Some companies are creative in manipulating their accounts. Hence, investors might be misled by the figures shown in financial statements.
Here are some red flag signals where investors could take a closer look before accepting the bottom line figures presented by the management.
Erratic Cash Flow
Huge volatility in operating cash flow. This signal shows that the company might have problems in managing its cash flow regardless of receiving cash or making payments to suppliers. Some might face pressure from suppliers due to the management's creditworthiness and has a shorter payment term. This will lead the company into a death spiral where liquidity issues could drive a company into bankruptcy even if the company is recording a huge profit.
Changes in Depreciation Method
Depreciation takes up a sizable expense in a company income statement. Some company might change their depreciation method not according to the relevant asset useful lifetime. Companies that require a high asset level to operate may change their asset useful life (Eg: from 8 years to 15 years) to reduce depreciation cost in order to lift up the bottom line.
Huge increase in receivables
The management might adopt a loose credit policy to increase the sales of their products and services. This may show a leap in both revenue and profit but ignoring the risk of not being able to receive payment from their customers. Companies have a tendency to do so at the last quarter of the financial year in order to present a more presentable financial statement but this action will definitely harm the company in long term.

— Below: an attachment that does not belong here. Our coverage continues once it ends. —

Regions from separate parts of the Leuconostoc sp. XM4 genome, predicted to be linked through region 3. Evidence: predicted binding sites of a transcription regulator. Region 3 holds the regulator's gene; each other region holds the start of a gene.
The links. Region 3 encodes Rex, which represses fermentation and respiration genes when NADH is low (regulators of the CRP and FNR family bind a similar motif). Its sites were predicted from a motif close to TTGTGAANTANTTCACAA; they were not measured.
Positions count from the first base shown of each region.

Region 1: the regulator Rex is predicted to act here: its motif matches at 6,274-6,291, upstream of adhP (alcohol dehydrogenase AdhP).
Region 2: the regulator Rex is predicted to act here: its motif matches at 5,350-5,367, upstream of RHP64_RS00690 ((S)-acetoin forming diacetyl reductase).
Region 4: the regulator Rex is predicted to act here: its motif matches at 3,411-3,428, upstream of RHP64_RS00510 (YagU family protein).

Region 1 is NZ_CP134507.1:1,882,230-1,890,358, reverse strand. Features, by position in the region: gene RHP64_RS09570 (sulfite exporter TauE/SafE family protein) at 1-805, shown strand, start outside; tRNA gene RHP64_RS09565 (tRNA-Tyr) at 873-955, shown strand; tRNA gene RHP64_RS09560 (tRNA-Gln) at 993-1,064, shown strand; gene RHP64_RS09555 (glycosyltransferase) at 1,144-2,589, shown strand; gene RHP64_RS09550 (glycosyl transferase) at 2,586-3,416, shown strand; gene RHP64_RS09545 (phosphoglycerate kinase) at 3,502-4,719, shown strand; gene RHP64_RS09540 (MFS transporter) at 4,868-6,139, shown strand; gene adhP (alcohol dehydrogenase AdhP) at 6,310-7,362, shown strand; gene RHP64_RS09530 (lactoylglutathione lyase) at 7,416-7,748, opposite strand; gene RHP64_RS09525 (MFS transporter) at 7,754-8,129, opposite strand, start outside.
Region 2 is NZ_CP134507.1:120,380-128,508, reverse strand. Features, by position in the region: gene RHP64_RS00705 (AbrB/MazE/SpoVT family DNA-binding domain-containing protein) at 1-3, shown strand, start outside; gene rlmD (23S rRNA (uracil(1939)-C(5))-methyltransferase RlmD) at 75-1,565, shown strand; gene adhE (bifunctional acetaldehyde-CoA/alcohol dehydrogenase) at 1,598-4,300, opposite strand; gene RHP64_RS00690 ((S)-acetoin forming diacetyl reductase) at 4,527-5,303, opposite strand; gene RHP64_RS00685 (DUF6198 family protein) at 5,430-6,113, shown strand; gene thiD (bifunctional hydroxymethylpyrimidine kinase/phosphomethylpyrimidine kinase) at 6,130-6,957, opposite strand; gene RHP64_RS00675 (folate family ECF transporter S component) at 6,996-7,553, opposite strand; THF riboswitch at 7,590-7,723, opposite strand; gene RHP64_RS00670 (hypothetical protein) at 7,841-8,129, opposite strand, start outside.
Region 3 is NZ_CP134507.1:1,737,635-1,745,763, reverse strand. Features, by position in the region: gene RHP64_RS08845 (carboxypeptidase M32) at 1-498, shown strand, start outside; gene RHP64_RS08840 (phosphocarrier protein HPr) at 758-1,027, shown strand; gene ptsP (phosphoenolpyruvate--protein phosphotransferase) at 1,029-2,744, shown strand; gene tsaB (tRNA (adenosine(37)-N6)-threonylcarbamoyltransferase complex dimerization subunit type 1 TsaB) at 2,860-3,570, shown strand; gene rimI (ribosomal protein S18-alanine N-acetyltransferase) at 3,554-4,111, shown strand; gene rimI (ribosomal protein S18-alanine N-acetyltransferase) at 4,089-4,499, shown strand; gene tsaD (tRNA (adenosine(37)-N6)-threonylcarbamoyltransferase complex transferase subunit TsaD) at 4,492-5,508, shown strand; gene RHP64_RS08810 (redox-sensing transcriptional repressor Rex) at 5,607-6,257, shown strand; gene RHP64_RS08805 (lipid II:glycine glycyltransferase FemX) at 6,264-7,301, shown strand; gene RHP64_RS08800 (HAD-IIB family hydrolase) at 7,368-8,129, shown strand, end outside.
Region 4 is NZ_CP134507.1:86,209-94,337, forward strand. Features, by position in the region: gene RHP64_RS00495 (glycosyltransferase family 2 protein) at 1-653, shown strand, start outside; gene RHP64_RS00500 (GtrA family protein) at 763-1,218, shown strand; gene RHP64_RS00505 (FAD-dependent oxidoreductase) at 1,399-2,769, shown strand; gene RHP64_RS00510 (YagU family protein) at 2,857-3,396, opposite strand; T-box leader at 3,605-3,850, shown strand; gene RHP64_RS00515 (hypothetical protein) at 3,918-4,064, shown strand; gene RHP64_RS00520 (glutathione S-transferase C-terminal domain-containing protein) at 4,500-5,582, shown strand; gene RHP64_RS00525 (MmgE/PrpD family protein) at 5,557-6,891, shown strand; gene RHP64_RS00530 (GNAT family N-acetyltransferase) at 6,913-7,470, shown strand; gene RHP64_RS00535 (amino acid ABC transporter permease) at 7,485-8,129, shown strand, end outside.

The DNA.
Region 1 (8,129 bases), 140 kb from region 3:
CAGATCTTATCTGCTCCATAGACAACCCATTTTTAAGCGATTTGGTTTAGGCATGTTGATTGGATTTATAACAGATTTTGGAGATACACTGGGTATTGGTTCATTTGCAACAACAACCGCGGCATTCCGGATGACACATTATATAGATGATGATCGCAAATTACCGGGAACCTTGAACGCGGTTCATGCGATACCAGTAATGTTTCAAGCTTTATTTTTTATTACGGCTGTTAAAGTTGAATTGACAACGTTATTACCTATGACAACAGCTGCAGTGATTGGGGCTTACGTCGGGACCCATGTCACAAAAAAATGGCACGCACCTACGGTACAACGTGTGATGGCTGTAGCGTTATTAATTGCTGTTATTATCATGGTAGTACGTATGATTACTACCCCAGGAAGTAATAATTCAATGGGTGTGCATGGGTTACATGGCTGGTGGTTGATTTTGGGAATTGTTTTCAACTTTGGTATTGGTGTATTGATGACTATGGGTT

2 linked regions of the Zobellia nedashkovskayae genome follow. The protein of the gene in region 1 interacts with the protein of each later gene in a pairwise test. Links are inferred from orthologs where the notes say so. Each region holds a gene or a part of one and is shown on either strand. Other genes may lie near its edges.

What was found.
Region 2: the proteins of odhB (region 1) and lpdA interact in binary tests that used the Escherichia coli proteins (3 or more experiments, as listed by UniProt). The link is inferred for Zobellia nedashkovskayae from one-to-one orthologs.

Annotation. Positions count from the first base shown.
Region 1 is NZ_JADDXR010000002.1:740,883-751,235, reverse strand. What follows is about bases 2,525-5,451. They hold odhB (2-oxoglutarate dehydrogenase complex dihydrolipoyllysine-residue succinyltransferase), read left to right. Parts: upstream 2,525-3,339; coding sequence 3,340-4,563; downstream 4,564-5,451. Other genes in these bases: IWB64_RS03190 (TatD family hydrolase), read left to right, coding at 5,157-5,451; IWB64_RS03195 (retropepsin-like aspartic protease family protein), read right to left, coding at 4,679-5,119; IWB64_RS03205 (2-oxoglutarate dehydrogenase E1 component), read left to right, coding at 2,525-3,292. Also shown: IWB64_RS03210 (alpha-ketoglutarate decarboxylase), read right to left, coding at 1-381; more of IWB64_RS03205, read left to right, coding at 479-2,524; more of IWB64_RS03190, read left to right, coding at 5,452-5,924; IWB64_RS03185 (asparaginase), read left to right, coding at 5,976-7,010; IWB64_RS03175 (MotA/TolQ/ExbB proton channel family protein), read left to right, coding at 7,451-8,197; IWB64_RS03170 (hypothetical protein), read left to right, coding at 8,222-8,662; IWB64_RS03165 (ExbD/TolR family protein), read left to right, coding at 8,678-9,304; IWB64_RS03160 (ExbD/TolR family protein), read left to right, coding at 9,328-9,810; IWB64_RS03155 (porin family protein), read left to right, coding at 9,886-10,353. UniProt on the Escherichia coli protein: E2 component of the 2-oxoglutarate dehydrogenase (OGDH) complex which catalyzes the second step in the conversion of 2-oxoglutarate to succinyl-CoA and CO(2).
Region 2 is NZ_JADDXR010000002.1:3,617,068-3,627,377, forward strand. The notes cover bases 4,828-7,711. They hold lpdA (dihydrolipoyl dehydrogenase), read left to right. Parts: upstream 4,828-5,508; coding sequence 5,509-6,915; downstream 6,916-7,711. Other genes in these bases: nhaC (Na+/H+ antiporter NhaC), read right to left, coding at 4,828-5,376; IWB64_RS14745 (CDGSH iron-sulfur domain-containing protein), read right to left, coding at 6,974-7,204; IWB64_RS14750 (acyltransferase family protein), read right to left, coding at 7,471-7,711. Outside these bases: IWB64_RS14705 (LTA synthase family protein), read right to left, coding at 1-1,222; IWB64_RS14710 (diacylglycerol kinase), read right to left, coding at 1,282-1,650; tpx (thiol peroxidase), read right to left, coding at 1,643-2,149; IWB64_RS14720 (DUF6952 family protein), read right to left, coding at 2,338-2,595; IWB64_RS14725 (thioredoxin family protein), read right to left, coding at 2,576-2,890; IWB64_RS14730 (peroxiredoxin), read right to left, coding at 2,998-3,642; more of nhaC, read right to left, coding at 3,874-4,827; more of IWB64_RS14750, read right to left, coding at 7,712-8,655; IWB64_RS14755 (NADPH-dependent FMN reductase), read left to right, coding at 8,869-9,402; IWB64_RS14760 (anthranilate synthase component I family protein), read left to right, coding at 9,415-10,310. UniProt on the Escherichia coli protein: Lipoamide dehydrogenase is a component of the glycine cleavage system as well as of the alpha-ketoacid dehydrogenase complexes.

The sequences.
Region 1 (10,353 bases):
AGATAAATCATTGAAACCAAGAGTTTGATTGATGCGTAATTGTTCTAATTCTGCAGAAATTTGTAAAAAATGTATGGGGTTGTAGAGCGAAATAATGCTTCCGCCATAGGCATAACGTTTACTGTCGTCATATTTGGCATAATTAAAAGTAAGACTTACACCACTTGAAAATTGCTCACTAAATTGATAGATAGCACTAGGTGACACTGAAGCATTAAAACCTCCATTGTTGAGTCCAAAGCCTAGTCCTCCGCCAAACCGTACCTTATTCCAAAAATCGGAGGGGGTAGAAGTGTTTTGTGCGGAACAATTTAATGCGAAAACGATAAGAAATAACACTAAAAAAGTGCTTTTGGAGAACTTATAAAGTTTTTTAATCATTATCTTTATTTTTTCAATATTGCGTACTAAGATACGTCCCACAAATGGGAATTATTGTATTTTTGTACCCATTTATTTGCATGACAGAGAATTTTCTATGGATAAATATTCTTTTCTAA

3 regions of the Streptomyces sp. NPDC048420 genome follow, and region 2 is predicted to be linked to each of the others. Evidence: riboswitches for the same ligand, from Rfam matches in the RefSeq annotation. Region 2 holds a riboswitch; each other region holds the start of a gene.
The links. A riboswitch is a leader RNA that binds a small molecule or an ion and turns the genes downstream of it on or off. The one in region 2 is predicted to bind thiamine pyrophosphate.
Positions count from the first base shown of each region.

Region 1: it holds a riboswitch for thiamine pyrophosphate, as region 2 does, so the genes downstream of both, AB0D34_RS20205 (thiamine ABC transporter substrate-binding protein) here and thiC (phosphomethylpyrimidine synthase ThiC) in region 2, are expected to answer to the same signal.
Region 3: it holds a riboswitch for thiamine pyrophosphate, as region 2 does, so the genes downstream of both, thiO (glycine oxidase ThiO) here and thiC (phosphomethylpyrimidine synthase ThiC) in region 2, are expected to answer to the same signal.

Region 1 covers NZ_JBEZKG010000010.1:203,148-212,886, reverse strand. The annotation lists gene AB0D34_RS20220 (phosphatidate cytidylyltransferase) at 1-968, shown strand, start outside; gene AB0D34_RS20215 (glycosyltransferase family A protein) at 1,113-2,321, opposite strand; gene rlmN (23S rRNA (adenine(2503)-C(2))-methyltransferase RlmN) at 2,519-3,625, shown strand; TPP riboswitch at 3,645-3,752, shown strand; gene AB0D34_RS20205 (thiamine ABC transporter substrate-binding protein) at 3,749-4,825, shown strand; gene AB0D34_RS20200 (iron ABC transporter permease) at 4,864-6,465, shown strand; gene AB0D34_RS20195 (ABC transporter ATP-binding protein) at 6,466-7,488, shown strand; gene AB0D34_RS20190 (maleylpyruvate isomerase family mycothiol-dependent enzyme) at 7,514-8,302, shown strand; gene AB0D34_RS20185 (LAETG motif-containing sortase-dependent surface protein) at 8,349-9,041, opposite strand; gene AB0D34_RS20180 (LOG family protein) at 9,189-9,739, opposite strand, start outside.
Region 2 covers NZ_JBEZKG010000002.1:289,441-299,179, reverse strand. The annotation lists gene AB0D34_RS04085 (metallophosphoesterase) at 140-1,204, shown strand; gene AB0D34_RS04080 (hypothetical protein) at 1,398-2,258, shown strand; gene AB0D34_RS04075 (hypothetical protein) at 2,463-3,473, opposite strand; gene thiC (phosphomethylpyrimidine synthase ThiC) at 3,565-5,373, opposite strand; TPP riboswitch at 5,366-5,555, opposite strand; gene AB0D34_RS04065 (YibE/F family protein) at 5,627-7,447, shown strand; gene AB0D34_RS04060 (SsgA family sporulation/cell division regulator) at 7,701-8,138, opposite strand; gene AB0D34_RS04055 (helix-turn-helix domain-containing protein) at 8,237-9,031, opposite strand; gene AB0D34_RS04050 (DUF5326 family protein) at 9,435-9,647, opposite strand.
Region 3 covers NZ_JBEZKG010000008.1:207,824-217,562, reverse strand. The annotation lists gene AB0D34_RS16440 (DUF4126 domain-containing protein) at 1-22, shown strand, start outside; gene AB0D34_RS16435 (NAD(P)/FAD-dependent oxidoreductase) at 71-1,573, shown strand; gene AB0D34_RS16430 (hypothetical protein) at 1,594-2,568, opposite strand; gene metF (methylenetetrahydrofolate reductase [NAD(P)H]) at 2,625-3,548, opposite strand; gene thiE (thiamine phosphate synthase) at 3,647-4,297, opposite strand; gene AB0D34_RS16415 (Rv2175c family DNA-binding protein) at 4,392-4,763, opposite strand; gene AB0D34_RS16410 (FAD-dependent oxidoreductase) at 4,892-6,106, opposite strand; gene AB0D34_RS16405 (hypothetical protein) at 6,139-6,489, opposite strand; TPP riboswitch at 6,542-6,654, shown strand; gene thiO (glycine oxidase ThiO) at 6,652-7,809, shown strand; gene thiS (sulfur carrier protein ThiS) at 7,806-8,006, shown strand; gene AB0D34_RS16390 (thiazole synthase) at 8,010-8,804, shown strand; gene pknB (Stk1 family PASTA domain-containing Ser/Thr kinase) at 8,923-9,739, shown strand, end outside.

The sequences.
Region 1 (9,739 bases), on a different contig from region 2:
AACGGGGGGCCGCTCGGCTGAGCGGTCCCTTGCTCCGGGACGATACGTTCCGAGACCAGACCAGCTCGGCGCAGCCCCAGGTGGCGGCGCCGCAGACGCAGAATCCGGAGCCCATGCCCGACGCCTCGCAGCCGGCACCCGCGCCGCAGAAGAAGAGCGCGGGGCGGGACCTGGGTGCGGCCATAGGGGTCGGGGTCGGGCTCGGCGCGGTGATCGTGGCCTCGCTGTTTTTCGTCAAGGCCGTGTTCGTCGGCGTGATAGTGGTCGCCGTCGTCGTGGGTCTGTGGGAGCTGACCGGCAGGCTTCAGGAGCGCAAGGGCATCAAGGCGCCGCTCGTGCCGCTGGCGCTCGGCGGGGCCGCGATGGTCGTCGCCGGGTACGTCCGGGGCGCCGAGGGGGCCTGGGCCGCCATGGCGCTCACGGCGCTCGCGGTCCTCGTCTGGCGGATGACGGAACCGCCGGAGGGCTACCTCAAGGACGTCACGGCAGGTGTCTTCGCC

Expenses being capitalized
An expense added to the fixed asset on a company’s balance sheet. Companies might convert some of their expenses, such as financing costs into property and plant; research and development costs may be added up to the companies’ intangible assets. This has an effect of inflating the company Net Tangible Asset
Inventories pilling up
Products that may be obsolete or out of the market favor may be kept in the company warehouse for a long time. The management should have made an impairment on the product or provide a provision for impairment regarding the obsolete inventory. This is also a sign that the company has faced problems in selling its goods.
It does not mean the company you invest in is bad if it falls into either one of the categories. Just take a closer look before you think you had found a hidden gem.